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Author Topic: Interesting idea - will traditional colleges become obsolete Back to Topics
flyboyUT

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Utah

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Message Posted: May 19, 2013 5:42:41 PM

Will economics deal the liberal college professors a low card?.
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>>>Colleges, including commuter community colleges, cost money to run and build, and they cost ever more as even third- and fourth-tier institutions try to entice students. Most students earn a degree because the credential is required for almost all higher-paying jobs. If the cost is between $25,000 and $75,000, and more than $200,000 at elite schools, then that is the price that must be born.

But is it? That is where the burgeoning world of massively online education presents such an opportunity. Institutions like the University of Phoenix have been offering online courses since the 1990s, but this new wave is larger in scale and now includes traditional universities. Online courses cost a fraction of a brick-and-mortar education. New companies such as Udacity and Coursera have been experimenting with new models, ranging from per fee, limited-enrollment classes with select professors to the so-called MOOCs (“massive, open, online classes”) that attract tens of thousands of students per class. Coursera, barely a year old, already has 3.5 million registered users. Students anywhere in the country and indeed the world can sign up, take a course with skilled professors, meet with other students in their area for study groups and learn the material. Even more crucial, they assemble a menu of courses that combine pure learning and more-tailored vocational studies based on skills needed for particular jobs. And all for a fraction of the costs.<<<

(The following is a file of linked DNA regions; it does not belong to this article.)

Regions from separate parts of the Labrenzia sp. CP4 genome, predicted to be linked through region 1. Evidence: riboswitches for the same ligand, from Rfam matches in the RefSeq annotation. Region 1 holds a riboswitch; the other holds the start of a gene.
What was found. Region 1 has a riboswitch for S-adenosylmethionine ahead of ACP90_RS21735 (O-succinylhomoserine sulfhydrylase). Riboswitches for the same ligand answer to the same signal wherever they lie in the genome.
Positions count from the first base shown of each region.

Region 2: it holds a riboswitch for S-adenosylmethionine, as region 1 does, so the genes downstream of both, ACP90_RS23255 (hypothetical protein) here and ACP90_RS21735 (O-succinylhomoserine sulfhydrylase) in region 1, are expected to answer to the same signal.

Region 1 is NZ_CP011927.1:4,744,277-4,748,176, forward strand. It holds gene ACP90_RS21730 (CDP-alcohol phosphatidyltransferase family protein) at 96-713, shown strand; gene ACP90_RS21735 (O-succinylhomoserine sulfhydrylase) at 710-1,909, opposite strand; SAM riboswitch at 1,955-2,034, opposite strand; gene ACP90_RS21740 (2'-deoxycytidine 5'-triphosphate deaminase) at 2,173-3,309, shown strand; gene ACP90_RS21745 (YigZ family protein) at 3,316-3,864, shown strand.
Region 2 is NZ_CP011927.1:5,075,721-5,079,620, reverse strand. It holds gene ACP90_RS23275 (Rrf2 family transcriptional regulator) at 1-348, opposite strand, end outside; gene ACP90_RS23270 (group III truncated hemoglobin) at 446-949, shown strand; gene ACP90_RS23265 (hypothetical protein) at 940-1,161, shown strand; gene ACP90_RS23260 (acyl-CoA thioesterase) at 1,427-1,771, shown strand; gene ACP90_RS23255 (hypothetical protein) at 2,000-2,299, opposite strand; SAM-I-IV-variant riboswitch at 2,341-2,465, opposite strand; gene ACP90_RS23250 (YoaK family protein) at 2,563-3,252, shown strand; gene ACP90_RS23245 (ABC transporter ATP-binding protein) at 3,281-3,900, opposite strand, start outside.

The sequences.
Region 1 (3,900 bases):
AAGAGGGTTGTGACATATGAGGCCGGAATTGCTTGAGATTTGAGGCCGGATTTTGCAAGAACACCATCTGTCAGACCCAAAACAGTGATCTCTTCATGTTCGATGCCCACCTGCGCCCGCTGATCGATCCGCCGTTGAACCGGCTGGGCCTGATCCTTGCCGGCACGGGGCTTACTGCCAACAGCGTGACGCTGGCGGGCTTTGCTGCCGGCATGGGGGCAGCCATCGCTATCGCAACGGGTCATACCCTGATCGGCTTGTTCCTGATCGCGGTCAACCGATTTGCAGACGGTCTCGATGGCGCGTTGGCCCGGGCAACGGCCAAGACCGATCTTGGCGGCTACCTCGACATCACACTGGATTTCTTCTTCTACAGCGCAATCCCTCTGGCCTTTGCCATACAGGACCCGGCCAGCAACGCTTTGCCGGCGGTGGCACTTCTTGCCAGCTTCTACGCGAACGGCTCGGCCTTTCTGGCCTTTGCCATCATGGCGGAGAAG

It would break my heart to see more and more real competition come into the education field..... NOT
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xrdc
Champion Author St. Louis

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Message Posted: May 21, 2013 4:33:21 PM


With the dumbing down of our education system under the guise of "rigor" aka: Common Core, the SATs and ACTs are being rewritten to make kids "college ready" rather than university-caliber.

The Universities will become obsolete as more and more common core grads are unable to qualify for more than junior college.
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flyboyUT
Champion Author Utah

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Message Posted: May 21, 2013 3:51:08 PM


Tim I will be the first to admit that I don't have all the answers for education concerns. But don't tell Marty I said so.

I hear you on providing an adequate education for all. I do know that when I went to catholic grade and high schools that they didn't toss out kids just because they were discipline problems. Some kids left because they couldn't deal with having to obey the rules but the administration didn't tell them to leave.